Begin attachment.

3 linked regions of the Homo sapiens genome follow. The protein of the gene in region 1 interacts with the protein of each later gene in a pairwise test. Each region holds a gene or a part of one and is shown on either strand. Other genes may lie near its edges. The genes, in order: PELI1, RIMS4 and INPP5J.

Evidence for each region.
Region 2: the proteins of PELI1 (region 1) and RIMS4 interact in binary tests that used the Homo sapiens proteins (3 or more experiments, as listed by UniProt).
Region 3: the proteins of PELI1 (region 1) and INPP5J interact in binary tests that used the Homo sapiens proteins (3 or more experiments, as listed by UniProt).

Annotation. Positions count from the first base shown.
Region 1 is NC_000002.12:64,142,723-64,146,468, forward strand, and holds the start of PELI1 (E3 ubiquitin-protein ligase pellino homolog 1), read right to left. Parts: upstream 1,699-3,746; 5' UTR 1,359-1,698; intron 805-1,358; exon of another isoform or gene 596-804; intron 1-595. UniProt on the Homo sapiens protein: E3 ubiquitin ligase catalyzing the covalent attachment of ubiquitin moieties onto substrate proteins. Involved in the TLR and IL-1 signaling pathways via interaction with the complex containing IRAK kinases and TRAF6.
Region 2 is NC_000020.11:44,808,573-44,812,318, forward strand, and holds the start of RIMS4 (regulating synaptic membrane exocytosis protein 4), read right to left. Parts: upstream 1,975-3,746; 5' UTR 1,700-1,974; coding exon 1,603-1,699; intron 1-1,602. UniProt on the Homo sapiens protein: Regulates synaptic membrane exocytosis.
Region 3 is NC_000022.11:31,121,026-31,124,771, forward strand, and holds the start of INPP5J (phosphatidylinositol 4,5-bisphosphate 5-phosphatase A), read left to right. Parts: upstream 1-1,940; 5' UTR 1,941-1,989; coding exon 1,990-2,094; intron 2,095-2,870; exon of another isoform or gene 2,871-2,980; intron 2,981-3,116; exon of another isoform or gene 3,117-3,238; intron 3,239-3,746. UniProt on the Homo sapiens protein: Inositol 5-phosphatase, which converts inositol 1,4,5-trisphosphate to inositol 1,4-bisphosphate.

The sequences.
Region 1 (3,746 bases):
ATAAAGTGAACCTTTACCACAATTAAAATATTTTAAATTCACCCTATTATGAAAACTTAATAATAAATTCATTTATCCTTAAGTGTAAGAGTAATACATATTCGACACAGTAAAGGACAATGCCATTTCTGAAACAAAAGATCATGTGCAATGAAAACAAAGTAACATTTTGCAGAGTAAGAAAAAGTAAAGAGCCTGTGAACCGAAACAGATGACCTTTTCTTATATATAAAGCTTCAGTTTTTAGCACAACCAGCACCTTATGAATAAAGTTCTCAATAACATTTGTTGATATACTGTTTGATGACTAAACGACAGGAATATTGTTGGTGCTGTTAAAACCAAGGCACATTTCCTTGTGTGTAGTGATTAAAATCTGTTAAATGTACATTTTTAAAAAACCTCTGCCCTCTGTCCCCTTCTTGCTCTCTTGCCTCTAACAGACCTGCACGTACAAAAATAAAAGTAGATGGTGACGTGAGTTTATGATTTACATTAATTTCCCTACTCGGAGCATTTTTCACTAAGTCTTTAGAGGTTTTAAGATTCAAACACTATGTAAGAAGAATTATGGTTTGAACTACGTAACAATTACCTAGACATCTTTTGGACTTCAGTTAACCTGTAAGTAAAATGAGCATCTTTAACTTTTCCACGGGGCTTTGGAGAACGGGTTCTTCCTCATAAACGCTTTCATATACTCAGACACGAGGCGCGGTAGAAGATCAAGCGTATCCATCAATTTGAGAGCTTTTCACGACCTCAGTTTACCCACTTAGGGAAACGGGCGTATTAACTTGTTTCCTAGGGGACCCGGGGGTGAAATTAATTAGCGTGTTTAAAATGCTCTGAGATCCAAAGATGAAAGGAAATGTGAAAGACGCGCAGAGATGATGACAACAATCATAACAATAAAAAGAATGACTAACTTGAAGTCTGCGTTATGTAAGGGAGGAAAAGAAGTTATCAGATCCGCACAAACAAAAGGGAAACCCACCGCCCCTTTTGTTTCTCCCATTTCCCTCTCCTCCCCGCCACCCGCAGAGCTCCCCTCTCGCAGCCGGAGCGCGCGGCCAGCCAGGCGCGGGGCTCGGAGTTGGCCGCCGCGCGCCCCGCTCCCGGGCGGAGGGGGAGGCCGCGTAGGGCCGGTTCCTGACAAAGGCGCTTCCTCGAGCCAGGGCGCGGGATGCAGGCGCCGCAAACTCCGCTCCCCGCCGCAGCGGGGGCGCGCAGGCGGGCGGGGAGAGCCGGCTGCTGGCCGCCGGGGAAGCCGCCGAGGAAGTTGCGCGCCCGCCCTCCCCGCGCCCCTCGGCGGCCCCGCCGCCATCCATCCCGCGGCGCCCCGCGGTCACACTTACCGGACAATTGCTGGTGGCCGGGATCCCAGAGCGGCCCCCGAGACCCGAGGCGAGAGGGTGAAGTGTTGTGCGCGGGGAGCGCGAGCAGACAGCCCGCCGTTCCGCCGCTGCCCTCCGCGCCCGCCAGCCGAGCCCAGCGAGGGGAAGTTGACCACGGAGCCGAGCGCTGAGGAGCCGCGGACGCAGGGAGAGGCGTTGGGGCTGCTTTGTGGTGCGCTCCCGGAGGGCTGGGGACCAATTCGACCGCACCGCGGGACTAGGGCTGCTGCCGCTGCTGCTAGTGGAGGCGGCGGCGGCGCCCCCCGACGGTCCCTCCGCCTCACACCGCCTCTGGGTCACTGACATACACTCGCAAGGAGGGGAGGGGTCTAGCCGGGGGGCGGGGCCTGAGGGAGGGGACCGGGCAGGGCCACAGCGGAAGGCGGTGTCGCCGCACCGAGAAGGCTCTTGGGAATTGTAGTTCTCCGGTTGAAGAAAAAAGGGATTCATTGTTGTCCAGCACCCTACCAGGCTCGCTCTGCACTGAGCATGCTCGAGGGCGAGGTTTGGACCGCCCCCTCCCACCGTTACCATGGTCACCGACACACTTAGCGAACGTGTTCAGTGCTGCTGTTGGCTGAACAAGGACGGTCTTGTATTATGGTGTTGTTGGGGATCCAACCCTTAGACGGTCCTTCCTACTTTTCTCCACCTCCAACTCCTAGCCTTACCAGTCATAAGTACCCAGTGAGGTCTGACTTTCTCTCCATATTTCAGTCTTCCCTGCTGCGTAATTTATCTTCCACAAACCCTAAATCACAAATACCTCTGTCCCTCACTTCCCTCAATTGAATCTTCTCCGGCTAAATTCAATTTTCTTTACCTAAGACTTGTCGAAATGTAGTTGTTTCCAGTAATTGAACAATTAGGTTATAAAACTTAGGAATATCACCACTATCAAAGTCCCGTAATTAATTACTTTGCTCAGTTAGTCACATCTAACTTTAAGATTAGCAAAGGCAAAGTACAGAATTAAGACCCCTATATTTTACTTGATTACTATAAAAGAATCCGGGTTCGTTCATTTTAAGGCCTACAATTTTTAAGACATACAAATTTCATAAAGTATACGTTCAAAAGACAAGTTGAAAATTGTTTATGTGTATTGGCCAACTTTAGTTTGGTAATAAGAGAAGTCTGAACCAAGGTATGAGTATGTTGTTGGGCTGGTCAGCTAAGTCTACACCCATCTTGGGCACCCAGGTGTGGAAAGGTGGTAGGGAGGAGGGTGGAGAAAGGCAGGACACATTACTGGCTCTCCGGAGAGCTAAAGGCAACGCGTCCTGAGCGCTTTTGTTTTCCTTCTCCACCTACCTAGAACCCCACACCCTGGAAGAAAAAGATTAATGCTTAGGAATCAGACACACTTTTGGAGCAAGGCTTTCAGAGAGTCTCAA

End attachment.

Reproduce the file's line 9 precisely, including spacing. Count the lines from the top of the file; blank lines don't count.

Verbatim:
The sequences.